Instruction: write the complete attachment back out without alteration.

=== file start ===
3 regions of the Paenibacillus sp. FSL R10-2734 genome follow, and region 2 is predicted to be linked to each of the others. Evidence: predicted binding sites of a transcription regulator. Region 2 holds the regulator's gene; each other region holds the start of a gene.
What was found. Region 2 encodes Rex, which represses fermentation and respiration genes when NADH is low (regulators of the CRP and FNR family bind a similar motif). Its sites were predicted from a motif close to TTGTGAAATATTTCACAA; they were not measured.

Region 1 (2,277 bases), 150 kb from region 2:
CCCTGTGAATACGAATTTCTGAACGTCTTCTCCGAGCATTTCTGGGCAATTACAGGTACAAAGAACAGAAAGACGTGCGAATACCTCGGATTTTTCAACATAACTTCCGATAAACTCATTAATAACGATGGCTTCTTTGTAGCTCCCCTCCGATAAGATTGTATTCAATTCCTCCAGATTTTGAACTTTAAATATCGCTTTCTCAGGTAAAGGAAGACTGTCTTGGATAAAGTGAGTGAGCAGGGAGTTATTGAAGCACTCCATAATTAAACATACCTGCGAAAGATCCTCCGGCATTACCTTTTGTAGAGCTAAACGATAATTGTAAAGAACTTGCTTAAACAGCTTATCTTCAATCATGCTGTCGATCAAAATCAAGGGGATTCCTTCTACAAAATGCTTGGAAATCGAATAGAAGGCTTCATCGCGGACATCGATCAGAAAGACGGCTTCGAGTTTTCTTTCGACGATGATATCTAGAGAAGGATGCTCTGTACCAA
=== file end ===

3 regions of the Paenibacillus sp. FSL R10-2734 genome follow, and region 2 is predicted to be linked to each of the others. Evidence: predicted binding sites of a transcription regulator. Region 2 holds the regulator's gene; each other region holds the start of a gene.
What was found. Region 2 encodes Rex, which represses fermentation and respiration genes when NADH is low (regulators of the CRP and FNR family bind a similar motif). Its sites were predicted from a motif close to TTGTGAAATATTTCACAA; they were not measured.

Region 1 (2,277 bases), 150 kb from region 2:
CCCTGTGAATACGAATTTCTGAACGTCTTCTCCGAGCATTTCTGGGCAATTACAGGTACAAAGAACAGAAAGACGTGCGAATACCTCGGATTTTTCAACATAACTTCCGATAAACTCATTAATAACGATGGCTTCTTTGTAGCTCCCCTCCGATAAGATTGTATTCAATTCCTCCAGATTTTGAACTTTAAATATCGCTTTCTCAGGTAAAGGAAGACTGTCTTGGATAAAGTGAGTGAGCAGGGAGTTATTGAAGCACTCCATAATTAAACATACCTGCGAAAGATCCTCCGGCATTACCTTTTGTAGAGCTAAACGATAATTGTAAAGAACTTGCTTAAACAGCTTATCTTCAATCATGCTGTCGATCAAAATCAAGGGGATTCCTTCTACAAAATGCTTGGAAATCGAATAGAAGGCTTCATCGCGGACATCGATCAGAAAGACGGCTTCGAGTTTTCTTTCGACGATGATATCTAGAGAAGGATGCTCTGTACCAA